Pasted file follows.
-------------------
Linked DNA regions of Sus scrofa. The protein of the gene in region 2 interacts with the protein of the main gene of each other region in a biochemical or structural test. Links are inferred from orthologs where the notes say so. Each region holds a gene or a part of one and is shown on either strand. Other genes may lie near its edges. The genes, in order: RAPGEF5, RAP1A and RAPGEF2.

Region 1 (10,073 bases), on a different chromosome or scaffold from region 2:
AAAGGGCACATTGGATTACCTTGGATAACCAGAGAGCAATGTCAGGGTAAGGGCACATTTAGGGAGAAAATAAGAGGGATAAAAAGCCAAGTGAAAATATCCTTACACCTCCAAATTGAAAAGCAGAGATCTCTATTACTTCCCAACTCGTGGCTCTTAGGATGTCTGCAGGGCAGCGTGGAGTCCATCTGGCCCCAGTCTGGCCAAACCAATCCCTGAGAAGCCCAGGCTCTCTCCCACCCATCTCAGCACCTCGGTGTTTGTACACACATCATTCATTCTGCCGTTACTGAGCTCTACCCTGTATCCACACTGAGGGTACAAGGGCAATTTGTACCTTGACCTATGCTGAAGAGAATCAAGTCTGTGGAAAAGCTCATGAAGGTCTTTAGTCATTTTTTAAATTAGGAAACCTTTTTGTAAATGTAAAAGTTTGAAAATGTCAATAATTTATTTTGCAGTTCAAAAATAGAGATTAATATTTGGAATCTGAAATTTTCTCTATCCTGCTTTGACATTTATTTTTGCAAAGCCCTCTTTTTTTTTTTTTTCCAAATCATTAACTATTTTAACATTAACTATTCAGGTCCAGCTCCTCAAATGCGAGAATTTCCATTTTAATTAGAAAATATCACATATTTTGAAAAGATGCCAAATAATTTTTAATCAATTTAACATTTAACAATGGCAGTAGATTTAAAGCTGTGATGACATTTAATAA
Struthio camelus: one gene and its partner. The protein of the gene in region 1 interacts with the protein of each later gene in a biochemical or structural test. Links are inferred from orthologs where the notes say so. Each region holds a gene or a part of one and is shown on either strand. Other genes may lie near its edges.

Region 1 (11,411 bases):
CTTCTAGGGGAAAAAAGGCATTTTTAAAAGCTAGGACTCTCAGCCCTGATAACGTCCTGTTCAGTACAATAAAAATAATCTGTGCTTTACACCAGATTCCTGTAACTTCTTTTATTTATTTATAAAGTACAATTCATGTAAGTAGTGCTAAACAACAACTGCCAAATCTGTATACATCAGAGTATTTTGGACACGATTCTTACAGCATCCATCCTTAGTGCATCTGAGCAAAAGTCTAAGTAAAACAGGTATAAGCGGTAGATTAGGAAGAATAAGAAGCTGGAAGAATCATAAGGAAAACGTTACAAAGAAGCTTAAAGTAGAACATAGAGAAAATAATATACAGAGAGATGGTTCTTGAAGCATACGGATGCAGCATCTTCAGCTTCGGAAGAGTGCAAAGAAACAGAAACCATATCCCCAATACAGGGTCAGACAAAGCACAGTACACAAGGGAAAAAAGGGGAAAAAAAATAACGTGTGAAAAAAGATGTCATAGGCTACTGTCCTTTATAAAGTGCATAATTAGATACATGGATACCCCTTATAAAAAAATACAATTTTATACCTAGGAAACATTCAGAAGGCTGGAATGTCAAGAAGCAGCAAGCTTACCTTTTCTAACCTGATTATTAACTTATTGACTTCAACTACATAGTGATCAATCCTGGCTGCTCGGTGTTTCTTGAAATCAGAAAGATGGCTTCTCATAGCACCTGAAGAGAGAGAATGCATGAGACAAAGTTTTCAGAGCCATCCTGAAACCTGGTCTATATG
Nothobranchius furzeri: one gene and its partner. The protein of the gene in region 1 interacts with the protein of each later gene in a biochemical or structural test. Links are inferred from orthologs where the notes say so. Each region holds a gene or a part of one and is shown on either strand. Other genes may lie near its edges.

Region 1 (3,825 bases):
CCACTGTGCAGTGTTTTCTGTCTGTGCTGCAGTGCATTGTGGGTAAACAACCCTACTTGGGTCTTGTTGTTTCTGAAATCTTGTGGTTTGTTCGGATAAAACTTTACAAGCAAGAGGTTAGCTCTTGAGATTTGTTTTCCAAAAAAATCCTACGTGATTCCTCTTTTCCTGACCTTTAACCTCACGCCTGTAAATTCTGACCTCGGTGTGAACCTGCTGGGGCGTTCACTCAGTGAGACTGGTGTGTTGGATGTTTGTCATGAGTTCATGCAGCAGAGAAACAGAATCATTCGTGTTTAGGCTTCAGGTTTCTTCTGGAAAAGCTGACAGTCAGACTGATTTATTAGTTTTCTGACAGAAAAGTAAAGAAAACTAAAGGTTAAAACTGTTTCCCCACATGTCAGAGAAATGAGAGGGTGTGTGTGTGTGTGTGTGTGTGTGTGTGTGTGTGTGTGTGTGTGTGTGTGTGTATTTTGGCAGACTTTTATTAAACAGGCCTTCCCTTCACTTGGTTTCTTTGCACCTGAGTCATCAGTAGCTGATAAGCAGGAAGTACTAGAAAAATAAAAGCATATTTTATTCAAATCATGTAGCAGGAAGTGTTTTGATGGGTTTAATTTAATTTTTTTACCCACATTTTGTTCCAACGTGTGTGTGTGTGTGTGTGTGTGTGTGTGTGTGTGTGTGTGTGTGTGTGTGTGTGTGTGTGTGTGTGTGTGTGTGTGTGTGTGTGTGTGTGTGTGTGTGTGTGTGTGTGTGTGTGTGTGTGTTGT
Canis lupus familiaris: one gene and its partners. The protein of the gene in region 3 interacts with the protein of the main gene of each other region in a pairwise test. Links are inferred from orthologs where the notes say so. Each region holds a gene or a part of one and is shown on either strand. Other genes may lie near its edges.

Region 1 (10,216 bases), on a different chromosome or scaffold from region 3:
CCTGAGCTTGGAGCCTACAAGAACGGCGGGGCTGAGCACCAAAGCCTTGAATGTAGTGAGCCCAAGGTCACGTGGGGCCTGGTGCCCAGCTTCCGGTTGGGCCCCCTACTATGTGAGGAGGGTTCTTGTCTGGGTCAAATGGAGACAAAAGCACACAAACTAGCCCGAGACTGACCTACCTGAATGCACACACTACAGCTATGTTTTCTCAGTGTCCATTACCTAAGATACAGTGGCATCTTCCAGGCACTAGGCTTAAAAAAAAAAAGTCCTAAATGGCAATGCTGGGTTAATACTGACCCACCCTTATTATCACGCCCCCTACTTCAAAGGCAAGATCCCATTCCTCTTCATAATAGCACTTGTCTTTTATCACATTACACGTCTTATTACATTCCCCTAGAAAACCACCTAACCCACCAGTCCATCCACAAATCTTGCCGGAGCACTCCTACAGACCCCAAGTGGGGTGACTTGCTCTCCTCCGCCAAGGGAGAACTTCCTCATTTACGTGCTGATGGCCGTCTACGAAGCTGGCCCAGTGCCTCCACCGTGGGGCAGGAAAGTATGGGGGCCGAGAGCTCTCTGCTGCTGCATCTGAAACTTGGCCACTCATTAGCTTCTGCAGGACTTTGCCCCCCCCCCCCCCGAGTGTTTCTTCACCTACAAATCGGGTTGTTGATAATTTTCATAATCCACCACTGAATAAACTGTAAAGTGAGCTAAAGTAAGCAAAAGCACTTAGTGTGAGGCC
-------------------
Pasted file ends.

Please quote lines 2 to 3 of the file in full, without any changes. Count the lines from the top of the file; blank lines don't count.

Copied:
Region 1 (10,073 bases), on a different chromosome or scaffold from region 2:
AAAGGGCACATTGGATTACCTTGGATAACCAGAGAGCAATGTCAGGGTAAGGGCACATTTAGGGAGAAAATAAGAGGGATAAAAAGCCAAGTGAAAATATCCTTACACCTCCAAATTGAAAAGCAGAGATCTCTATTACTTCCCAACTCGTGGCTCTTAGGATGTCTGCAGGGCAGCGTGGAGTCCATCTGGCCCCAGTCTGGCCAAACCAATCCCTGAGAAGCCCAGGCTCTCTCCCACCCATCTCAGCACCTCGGTGTTTGTACACACATCATTCATTCTGCCGTTACTGAGCTCTACCCTGTATCCACACTGAGGGTACAAGGGCAATTTGTACCTTGACCTATGCTGAAGAGAATCAAGTCTGTGGAAAAGCTCATGAAGGTCTTTAGTCATTTTTTAAATTAGGAAACCTTTTTGTAAATGTAAAAGTTTGAAAATGTCAATAATTTATTTTGCAGTTCAAAAATAGAGATTAATATTTGGAATCTGAAATTTTCTCTATCCTGCTTTGACATTTATTTTTGCAAAGCCCTCTTTTTTTTTTTTTTCCAAATCATTAACTATTTTAACATTAACTATTCAGGTCCAGCTCCTCAAATGCGAGAATTTCCATTTTAATTAGAAAATATCACATATTTTGAAAAGATGCCAAATAATTTTTAATCAATTTAACATTTAACAATGGCAGTAGATTTAAAGCTGTGATGACATTTAATAA